A NEW online tool has been designed to help protect shoppers from buying “dangerous” products from third party sellers on eBay and Amazon.
The Check It Out plugin can be downloaded to the Google Chrome browser for free and will notify you when you’re looking at products that aren’t sold by major retailers.
It’s been designed by consumer charity Electrical Safety First following an investigation, which found that 14 out of 15 copycat products sold by third party sellers on marketplaces were harmful.
Once you’ve downloaded the tool from the Chrome Web Store, you will need to give it permission to read Amazon and eBay.
When you first use it, a big pink banner will appear above a listing when you click through to find out more information about a product that is sold on Amazon Marketplace or by third party sellers on eBay.
From then on, a small pink square tab with a white basket and a pink exclamation mark on it will appear on the main image of a listing.
If you hover over the icon, a warning message will pop up which reads: “This product is sold by a third party and not Amazon [or eBay].”
It’s worth pointing out that the banner won’t appear on the official Amazon and eBay pages for goods sold by major retailers.
The charity says online marketplaces should be doing more to stop the sale of potentially harmful products through their sites.
A survey by ESF which found that 44 per cent of consumers said they couldn’t tell the difference when they were buying something from Amazon directly or a third-party seller on its Marketplace.
How to spot a fake
SHOPPERS should follow Electrical Safety First guidelines before parting with their cash online in order to spot a fake:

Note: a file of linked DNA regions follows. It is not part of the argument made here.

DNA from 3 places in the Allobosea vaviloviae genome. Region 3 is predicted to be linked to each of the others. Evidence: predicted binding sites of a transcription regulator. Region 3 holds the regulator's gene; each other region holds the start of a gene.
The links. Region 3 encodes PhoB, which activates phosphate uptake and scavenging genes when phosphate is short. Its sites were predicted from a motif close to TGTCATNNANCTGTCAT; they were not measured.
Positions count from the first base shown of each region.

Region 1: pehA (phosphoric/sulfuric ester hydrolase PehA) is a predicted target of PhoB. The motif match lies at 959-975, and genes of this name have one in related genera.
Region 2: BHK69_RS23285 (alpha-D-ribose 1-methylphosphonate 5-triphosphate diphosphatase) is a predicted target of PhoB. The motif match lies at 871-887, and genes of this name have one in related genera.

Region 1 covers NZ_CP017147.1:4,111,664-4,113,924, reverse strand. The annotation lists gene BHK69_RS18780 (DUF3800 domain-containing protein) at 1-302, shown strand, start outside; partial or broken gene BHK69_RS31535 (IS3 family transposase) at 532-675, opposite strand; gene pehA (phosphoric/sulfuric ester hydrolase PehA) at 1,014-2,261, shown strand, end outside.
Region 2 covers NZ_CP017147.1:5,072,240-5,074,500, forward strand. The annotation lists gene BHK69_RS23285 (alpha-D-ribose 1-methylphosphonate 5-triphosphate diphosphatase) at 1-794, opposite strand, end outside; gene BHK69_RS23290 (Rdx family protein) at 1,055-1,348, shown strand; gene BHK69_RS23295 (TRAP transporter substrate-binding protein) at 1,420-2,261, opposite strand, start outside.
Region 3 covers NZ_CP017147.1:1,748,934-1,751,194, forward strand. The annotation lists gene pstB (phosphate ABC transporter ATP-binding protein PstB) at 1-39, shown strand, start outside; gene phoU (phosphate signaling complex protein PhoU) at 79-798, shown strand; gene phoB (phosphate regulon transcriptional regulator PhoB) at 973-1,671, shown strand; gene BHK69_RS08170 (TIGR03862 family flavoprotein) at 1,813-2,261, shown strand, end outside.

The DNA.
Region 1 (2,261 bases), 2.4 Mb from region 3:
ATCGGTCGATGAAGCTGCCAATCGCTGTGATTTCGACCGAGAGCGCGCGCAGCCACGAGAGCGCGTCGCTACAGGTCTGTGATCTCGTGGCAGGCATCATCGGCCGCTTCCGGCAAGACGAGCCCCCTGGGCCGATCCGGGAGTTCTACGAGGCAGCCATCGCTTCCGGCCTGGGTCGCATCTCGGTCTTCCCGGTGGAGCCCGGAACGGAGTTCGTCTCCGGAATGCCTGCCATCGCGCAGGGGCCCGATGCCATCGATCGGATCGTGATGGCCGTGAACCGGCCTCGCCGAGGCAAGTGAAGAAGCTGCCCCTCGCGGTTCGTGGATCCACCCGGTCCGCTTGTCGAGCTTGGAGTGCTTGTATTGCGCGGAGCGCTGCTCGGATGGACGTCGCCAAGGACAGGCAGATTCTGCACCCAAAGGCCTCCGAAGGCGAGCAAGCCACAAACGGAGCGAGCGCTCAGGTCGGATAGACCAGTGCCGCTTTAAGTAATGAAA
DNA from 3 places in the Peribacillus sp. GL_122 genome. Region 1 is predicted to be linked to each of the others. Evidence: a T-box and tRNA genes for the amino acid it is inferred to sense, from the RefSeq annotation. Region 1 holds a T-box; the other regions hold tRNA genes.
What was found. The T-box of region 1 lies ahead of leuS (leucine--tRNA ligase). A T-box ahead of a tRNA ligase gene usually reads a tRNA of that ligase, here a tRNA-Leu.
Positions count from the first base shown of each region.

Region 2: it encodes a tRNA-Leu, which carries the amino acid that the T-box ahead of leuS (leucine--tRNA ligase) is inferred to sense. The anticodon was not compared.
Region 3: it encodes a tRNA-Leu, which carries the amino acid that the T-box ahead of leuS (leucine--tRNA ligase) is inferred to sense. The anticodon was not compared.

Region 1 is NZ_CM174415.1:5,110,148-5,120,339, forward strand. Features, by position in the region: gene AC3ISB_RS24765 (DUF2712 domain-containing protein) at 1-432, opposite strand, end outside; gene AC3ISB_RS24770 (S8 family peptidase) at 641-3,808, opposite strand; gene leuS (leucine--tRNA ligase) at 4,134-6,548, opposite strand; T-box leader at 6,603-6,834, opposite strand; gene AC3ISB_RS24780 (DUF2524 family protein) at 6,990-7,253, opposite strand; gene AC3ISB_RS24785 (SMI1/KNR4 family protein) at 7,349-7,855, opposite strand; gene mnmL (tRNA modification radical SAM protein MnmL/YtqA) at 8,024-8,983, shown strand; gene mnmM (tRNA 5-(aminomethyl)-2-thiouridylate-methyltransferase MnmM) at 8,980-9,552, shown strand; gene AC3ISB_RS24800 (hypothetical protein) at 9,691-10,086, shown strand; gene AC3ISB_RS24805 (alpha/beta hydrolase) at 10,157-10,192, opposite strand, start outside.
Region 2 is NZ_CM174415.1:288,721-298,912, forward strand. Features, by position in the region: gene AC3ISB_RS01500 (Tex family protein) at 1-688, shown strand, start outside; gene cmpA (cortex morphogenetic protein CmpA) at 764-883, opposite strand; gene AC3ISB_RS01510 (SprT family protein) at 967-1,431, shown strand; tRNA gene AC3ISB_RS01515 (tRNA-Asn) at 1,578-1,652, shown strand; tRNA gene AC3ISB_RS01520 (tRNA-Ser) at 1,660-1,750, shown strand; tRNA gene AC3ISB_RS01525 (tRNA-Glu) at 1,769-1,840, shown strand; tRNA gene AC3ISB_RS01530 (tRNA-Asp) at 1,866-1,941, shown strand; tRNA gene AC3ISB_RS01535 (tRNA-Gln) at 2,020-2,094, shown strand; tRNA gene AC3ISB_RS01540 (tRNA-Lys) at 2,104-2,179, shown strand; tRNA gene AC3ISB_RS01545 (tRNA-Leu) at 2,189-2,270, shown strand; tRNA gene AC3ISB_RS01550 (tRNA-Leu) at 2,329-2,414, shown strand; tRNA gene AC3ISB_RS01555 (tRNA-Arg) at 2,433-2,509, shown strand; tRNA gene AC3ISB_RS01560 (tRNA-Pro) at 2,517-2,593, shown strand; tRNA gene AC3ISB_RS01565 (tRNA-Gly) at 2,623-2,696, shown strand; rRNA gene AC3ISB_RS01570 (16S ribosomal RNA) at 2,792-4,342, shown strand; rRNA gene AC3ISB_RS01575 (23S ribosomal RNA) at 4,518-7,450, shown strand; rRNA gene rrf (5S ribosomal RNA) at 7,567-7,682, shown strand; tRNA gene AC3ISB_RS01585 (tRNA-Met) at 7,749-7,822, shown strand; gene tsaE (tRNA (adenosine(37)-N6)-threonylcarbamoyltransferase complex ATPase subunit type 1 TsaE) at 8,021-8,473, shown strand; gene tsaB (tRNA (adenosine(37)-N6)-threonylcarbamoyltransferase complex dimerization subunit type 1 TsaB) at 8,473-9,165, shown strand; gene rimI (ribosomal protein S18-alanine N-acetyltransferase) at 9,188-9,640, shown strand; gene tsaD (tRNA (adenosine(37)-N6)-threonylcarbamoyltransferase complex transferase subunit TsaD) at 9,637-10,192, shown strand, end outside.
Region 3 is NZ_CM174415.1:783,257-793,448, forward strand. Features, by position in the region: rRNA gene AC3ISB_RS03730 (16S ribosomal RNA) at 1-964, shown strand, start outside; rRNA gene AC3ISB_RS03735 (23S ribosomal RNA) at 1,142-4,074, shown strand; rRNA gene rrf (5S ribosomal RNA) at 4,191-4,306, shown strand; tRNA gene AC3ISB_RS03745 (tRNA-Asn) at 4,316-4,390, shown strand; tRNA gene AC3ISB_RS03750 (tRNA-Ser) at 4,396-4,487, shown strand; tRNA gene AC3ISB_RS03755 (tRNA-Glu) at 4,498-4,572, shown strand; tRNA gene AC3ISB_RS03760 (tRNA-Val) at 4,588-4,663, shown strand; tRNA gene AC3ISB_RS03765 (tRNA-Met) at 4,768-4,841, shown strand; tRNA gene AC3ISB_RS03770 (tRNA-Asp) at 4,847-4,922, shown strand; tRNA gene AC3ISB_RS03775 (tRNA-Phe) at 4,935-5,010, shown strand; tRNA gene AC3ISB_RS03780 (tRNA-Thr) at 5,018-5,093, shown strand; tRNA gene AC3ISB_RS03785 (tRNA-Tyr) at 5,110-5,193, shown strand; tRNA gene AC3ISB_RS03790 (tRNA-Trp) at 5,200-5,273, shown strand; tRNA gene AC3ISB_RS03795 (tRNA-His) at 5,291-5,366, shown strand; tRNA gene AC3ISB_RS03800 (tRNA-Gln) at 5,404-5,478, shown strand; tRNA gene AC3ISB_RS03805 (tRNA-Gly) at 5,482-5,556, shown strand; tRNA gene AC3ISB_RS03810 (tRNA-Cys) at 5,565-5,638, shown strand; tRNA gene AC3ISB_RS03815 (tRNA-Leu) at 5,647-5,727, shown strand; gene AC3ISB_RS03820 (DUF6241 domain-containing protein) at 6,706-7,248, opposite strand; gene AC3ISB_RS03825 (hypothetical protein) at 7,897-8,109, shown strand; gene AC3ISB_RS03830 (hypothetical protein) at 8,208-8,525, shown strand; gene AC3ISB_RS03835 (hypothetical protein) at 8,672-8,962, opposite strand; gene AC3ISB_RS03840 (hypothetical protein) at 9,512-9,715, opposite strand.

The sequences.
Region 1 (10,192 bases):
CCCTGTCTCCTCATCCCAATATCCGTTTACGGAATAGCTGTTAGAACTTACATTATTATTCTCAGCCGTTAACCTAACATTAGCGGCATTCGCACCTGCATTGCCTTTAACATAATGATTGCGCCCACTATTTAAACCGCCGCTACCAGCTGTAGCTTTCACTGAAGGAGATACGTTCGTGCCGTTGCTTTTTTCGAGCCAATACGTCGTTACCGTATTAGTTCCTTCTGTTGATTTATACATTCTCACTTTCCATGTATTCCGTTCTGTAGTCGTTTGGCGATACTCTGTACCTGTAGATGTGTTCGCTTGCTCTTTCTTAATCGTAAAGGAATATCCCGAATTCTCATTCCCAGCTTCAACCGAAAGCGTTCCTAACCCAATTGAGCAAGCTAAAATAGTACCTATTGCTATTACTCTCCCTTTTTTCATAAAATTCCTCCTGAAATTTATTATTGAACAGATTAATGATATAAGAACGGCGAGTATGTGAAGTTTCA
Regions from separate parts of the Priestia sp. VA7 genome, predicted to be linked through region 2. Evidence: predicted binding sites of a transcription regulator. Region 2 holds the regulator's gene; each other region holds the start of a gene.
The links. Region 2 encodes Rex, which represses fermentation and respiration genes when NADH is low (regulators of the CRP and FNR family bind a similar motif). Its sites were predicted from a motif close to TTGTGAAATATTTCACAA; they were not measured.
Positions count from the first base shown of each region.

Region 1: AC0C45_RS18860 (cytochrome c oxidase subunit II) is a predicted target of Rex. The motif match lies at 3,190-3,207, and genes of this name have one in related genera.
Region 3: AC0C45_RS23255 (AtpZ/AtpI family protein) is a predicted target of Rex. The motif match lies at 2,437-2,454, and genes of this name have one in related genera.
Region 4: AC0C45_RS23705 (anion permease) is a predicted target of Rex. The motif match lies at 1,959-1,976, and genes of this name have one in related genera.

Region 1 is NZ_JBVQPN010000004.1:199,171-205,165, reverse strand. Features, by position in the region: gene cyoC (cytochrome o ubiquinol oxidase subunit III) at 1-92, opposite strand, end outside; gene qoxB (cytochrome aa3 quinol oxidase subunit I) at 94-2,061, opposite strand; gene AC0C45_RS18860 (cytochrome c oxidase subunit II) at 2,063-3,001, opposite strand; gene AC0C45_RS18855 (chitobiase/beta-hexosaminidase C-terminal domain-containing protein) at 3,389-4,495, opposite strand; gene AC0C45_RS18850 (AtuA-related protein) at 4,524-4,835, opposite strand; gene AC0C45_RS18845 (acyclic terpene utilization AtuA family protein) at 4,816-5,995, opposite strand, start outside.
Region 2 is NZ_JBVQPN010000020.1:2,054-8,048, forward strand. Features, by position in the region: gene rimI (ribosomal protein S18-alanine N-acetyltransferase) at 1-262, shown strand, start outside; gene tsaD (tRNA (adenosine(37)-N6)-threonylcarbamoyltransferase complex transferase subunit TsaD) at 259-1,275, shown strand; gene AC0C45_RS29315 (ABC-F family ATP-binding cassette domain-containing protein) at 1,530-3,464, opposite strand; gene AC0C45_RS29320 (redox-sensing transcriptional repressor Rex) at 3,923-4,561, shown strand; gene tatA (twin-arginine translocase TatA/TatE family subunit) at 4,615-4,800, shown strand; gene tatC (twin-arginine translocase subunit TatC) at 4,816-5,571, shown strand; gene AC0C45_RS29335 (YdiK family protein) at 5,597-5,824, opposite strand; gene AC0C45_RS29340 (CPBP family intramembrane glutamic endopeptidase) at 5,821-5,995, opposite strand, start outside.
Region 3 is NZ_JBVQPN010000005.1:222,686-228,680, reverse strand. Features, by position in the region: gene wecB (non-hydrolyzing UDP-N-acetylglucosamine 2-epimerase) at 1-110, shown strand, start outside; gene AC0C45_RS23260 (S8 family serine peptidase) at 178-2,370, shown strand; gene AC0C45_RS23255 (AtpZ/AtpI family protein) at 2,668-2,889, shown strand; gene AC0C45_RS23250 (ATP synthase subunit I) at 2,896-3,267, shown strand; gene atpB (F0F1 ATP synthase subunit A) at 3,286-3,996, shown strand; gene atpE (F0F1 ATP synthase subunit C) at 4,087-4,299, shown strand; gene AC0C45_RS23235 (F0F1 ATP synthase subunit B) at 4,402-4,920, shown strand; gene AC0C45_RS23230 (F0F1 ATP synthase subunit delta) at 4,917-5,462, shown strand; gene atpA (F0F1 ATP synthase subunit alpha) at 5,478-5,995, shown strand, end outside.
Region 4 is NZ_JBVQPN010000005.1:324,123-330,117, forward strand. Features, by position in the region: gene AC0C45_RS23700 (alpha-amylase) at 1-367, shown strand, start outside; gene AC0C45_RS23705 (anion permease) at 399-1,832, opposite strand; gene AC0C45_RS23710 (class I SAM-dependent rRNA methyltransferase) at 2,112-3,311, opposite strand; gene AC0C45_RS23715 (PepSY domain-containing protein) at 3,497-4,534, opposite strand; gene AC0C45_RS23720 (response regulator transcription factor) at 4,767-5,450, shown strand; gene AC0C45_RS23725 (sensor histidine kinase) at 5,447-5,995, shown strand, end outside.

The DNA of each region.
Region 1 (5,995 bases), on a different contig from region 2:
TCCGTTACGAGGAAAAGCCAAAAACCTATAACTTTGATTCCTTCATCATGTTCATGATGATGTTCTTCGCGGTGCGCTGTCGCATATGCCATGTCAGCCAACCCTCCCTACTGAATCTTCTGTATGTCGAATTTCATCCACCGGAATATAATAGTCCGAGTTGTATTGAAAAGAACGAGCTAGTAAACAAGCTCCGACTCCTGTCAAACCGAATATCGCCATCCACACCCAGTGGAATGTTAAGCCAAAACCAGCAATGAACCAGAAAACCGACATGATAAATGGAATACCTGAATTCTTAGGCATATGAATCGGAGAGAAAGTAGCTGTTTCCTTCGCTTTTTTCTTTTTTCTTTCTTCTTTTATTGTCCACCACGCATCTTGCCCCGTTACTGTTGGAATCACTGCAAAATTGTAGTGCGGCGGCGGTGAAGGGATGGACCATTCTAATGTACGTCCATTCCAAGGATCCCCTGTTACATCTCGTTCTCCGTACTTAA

- Do check the price – If it’s a bargain and the price is too good be true, then it probably is.
- Don’t trust images – Seeing is not believing. Do not trust that the image displayed on the advert is a true representation of the product you will receive.
- Do look for contact details – If the seller’s contact details are not supplied, or there is a just a PO Box, be wary; many fake electrical goods are manufactured overseas, where they will not be safety tested and are produced as quickly and cheaply as possible.
- Don’t rely on reviews – Previous happy customers may not be aware they have purchased a substandard or counterfeit item. Reviews will be based on the product working at one point in time, rather than the potential safety risks it poses.
- Do buy from a reputable retailer – by buying your electrical products from reputable retailers, or directly from the manufacturer, you can be assured you’re buying the real thing.
Of course, just because the warning icon pops up doesn’t necessarily mean there’s something wrong with the product, and the plugin won’t stop you from making a purchase if you want to.
Martyn Allen, technical director of ESF, said: “The world of online shopping can be a minefield, and we recognise that it isn’t always clear who consumers are buying from when using online marketplaces.
“Our new tool, Check It Out, hopes to provide better clarity as to the type of seller you’re dealing with.”
On third-party sellers, Amazon previously told The Sun that the site uses “industry-leading tools to prevent unsafe or non-compliant products” from being listed, while eBay said it uses “block filter algorithms”.